Research in Motion, and its CEO Thorsten Heins, have been on something of a PR tour lately with members of the media. This was done in part for some damage control after the Blackberry maker announced in late June it would delay the launch of Blackberry 10 to the first quarter of 2013. It also announced it would lay off 5,000 more of its workers.
This weekend, Heins did something that few CEOs of a major company would dare to do; he answered questions from regular folks. In a story on The Globe and Mail newspaper website, Heins answered 10 of the over 200 questions submitted by its readers.
One of them, a 42 year old small business owner named Stephen, asked if Blackberry 10 would be competitive with Apple and Google and their mobile operating systems (iOS and Android, respectively). Heins answered by saying:
While our competitors update their offerings, BlackBerry 10 will be the only mobile platform built from the ground up with the latest technologies in mind – whether it’s mobile video chat or near-field communications that enable you to use your handset like a wallet.
Yet another person asked if Blackberry might adopt another mobile phone OS for its hardware, such as Windows Phone 8. Heins said:
We have considered a range of options that included adopting someone else’s operating system, but ultimately we rejected that idea. We determined that the best way to build value for our stakeholders and do right by our users is to unite devices and software with BlackBerry 10 – building each from the ground up so they work together without a hitch.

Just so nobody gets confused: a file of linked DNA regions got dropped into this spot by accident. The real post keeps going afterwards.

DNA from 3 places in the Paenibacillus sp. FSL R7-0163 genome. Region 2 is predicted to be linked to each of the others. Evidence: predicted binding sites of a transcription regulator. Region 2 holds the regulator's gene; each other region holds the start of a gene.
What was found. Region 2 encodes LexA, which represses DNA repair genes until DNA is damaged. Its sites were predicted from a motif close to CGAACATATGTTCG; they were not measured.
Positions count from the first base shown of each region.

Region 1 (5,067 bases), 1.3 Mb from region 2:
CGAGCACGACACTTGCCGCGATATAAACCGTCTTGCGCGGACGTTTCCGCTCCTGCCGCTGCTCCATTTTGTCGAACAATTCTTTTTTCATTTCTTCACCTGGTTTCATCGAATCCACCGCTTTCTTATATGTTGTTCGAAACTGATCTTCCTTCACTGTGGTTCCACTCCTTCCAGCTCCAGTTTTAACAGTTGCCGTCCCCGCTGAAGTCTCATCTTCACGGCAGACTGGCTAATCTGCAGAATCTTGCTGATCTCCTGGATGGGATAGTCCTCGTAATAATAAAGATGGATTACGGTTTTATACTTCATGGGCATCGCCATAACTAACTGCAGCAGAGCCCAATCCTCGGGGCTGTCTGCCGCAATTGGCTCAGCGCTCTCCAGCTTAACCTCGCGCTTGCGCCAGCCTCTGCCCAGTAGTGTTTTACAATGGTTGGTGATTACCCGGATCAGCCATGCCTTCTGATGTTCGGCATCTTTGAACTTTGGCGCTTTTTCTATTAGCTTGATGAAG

Heins also said that he was "absolutely committed" to sticking to the current plan of releasing Blackberry 10 by the first quarter of 2013. In a response to yet another question, asking if RIM will work on making Blackberry 10 reliable and not have small bugs pop up as they do with current Blackberry devices, Heins said:
This is one of my pet peeves, and I’m sorry your device did not meet your expectations. Based on your description, it does not meet mine either. I believe it’s the little things that distinguish excellent products from merely good ones. It is one of the reasons I wanted to give our development teams some extra time on BlackBerry 10.
Source: The Globe and Mail